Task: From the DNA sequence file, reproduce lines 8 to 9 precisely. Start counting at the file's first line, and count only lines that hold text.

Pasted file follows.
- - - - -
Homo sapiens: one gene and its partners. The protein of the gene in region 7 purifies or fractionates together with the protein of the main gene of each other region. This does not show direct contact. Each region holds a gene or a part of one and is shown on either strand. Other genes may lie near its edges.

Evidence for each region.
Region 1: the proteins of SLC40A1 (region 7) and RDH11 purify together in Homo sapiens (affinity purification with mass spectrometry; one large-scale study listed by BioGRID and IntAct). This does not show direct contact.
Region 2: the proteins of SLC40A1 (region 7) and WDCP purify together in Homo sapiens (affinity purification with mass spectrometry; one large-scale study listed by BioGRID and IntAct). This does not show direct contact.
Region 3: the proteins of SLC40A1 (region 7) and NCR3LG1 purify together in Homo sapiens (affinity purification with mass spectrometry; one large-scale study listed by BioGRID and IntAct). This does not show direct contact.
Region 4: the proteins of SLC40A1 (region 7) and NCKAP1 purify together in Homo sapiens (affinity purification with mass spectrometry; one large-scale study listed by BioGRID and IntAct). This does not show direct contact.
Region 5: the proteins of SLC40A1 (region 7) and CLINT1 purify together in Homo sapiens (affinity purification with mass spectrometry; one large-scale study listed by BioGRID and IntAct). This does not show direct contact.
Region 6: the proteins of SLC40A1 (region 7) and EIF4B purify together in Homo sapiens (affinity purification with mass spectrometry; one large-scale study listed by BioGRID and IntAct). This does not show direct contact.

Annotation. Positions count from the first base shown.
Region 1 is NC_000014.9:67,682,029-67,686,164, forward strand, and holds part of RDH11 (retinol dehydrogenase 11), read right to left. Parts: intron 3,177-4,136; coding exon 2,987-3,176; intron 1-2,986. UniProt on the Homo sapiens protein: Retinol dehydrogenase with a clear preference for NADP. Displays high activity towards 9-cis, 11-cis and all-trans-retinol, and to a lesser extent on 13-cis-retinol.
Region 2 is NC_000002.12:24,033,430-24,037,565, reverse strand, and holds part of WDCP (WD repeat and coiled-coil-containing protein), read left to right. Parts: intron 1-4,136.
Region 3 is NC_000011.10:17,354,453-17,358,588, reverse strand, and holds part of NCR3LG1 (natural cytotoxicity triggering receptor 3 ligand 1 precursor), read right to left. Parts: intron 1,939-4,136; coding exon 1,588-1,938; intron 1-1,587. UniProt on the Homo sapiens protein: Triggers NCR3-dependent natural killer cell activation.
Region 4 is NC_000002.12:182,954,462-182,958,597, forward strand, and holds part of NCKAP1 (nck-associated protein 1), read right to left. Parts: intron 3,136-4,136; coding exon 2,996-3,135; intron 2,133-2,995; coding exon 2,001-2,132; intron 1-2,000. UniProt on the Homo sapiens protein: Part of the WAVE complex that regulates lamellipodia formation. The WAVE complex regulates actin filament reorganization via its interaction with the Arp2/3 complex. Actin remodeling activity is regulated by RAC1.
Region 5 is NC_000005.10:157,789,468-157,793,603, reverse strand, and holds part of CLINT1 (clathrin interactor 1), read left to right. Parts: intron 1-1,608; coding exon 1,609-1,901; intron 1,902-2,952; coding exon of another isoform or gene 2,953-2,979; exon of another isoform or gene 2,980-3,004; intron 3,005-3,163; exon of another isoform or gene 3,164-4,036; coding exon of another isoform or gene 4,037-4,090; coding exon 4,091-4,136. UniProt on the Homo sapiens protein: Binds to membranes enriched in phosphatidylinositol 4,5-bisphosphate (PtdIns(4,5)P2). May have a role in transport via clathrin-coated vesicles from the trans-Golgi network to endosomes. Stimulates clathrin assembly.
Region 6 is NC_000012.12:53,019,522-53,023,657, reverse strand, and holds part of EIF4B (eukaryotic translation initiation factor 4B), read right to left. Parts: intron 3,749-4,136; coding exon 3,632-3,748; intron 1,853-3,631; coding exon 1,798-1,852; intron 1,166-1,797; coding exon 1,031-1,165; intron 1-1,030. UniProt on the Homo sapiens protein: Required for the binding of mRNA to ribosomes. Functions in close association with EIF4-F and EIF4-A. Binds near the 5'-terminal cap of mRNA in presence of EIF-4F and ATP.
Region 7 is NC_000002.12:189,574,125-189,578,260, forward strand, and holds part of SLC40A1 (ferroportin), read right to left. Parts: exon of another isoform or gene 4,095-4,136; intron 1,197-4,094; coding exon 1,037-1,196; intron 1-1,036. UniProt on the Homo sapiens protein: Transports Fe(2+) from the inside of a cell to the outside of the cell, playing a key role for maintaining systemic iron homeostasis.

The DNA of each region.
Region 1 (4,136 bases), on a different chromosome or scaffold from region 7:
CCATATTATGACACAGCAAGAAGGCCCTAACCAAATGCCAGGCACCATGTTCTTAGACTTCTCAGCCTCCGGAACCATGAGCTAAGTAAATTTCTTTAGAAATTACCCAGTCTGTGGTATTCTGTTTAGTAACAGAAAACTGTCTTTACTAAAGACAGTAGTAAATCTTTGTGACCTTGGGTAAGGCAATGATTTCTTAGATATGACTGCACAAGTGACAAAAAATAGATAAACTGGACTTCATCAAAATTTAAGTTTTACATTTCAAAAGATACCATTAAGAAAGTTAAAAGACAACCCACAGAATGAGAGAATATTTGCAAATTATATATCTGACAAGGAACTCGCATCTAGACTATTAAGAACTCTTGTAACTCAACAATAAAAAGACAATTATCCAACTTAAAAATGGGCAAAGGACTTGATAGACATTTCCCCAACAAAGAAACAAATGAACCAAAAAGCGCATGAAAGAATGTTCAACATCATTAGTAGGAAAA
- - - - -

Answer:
Region 6: the proteins of SLC40A1 (region 7) and EIF4B purify together in Homo sapiens (affinity purification with mass spectrometry; one large-scale study listed by BioGRID and IntAct). This does not show direct contact.

Annotation. Positions count from the first base shown.